- Story Highlights
- A new starting guard for the Atlanta Falcons, Wes Schweitzer struggled in pass protection and as a run blocker...
- Schweitzer allowed one sack, one quarterback hit and one hurry, accounting for three of the four total pressures...
- Schweitzer's 31.7 run-blocking grade ranked 45th of 48 qualifying guards to play before the Sunday night game,...
New starting right guard Wes Schweitzer will be on the spot when the Falcons host the Green Bay Packers on Sunday.
He’ll have to face their massive defensive tackles Mike Daniels and Kenny Clark, fresh off of the dismantling of the interior of Seattle’s offensive line.
Schweitzer, who made his NFL debut against Chicago and had an uneven performance, was not in the mood Wednesday to discuss his improvement plan.
Schweitzer stayed with the short-and-to-the-point answers before turning his back on the media and ending the interview after just 1 minute and 17 seconds. He’ll need to show much better poise against the Packers.
When asked about his play against the Bears, he said, “I’m excited to get another opportunity.”
When further pressed about his struggles, he said, “I’m just going to go out there and play.”
When asked about Daniels and Clark, he said, “It’s a pretty good matchup, and I’m excited for the game.”
When asked if he was scarred by the showing in the Windy City, he said, “I’m doing great. Excited for this next week.”
Schweitzer was drafted in the sixth round of the 2016 draft out of San Jose State, where he played tackle. He didn’t play all of last season, as he was converted to guard.
He beat out Ben Garland for the starting guard spot after Chris Chester retired over the offseason.
Right tackle Ryan Schraeder was in Schweitzer’s shoes in 2013 when he was making the jump from Valdosta State to the NFL. He had some in-game breakdowns, but kept on battling.
He was always gracious, too.
“That’s part of becoming a player in this league,” Schraeder said. “ There are very few guys who come in and are just tearing it up (right away), and don’t go through something tough, or have a bad game, or have a rough quarter or series.”
Schweitzer needs to pick up the pieces and keep it moving.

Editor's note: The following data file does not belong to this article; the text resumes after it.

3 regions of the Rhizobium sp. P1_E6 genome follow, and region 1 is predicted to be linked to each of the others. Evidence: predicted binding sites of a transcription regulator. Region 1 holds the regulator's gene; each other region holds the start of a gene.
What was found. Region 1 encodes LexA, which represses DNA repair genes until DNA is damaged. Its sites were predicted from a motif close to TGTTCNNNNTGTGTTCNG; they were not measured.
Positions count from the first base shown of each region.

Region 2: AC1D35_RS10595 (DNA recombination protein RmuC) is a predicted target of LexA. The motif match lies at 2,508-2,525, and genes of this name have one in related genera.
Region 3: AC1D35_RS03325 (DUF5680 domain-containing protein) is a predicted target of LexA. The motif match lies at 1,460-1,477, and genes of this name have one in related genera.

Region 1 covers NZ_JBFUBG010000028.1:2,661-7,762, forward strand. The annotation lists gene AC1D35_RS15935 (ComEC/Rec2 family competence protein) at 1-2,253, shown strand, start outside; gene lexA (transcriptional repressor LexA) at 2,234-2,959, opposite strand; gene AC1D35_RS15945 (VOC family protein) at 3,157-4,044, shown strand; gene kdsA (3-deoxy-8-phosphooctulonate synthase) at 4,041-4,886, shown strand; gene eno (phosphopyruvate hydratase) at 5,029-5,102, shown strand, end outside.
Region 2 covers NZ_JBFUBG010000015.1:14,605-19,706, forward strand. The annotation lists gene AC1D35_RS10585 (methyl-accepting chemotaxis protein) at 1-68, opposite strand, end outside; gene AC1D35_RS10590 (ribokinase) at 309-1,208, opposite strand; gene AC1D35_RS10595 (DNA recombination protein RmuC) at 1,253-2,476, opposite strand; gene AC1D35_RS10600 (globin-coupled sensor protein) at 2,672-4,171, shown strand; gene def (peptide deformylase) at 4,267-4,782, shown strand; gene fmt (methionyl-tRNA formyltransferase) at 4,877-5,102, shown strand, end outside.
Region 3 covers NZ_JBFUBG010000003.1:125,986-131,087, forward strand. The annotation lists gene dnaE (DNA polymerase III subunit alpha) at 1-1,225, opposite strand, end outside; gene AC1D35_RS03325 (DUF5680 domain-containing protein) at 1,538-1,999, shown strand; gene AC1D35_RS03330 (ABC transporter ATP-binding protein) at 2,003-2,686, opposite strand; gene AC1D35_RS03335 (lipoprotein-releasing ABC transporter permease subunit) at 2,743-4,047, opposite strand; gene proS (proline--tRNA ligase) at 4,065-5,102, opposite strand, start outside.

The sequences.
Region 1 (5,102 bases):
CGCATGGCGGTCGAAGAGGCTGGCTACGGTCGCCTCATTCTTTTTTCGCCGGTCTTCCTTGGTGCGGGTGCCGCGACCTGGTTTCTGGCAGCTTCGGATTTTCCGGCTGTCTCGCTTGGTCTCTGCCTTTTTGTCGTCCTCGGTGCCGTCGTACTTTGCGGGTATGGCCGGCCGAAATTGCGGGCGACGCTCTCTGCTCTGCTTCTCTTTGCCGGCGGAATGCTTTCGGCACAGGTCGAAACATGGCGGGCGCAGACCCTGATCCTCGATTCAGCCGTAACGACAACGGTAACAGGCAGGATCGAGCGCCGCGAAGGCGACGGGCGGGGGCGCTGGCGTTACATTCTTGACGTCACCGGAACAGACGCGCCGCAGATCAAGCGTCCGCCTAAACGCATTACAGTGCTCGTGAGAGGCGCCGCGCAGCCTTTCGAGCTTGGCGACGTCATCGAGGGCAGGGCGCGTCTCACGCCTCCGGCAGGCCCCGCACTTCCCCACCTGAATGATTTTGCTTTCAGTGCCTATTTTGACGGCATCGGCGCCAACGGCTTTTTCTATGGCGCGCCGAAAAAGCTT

“It’s part of learning to play, and sometimes you go through it,” Schraeder said. “It’s going to make you a better player, and that’s what I told Wes after the game. I said, ‘Hey, man, you had a few bad plays, move on. You’re going to learn from it. Don’t listen to the outside world; it doesn’t matter. You’re going to come in here and get better this week.’ So that’s what I told him.”
Quarterback Matt Ryan is in Schweitzer’s corner.
“Wes will be fine,” Ryan said. “I think we all had a few plays that we’d like back for sure. Everybody. Year 1. Year 10. Or, first start. There are 100 plays out there. There are a few plays in every game that you’d like to do differently. He had a lot of good plays, too, against a very good front.”
Daniels has seven tackles, 1.5 sacks, four quarterback hits, a tackle for a loss and a forced fumble against Seattle. Green Bay coach Mike McCarthy awarded him a game ball for that dominating performance.
Next up, Schweitzer in his second game in the NFL.
“I think he’ll be ready,” Ryan said. “He’s worked hard. He’s ready for this opportunity. He’s a guy that prepares really hard every week. I expect him to go out there and play well Sunday.”
Falcons coach Dan Quinn has some expectations for Schweitzer.
“Just some real consistency at the offensive line spot,” Quinn said. “It’s one of those positions where you can do it right 50 times and 51 and 52 doesn’t go so good, you talk about the two. That’s the nature of the position. He has to really dial into his consistency.”
Quinn believes the team picked the right guy in the Schweitzer vs. Garland battle.
“It was what he’d shown, the body of work he’s put forth so far in the OTAs, training camp and (exhibition) season games certainly not on just one thing,” Quinn said.
Five other players, made their NFL debuts against the Bears, including first-round pick Takkarist McKinley.
“For me, just keep being aggressive,” McKinley said. “The NFL is grown men playing so for me, I’m still young, 21, and I’ve just got to be aggressive and show that I’m no punk.”
Linebacker Duke Riley started at weakside linebacker.
“I did some good,” Riley said. “I missed some tackles that I have to make, and I’m for sure 100 percent going to get that corrected this week. But overall, I flew around and had fun and that’s what matters. Assignment-wise, I was where I needed to be.”
Tight end Eric Saubert, who’s from Chicago, played on special teams in front of about 60 friends and family members.
“I learned so much just from the older guys and watching film with coach (Wade) Harman,” Saubert said. “I think there’s been huge growth. There’s still a long way to go, but I think just in those four preseason games I learned so much about this game and things I can do to improve.”
Linebacker Jermaine Grace and free safety Damontae Kazee also made their NFL debuts.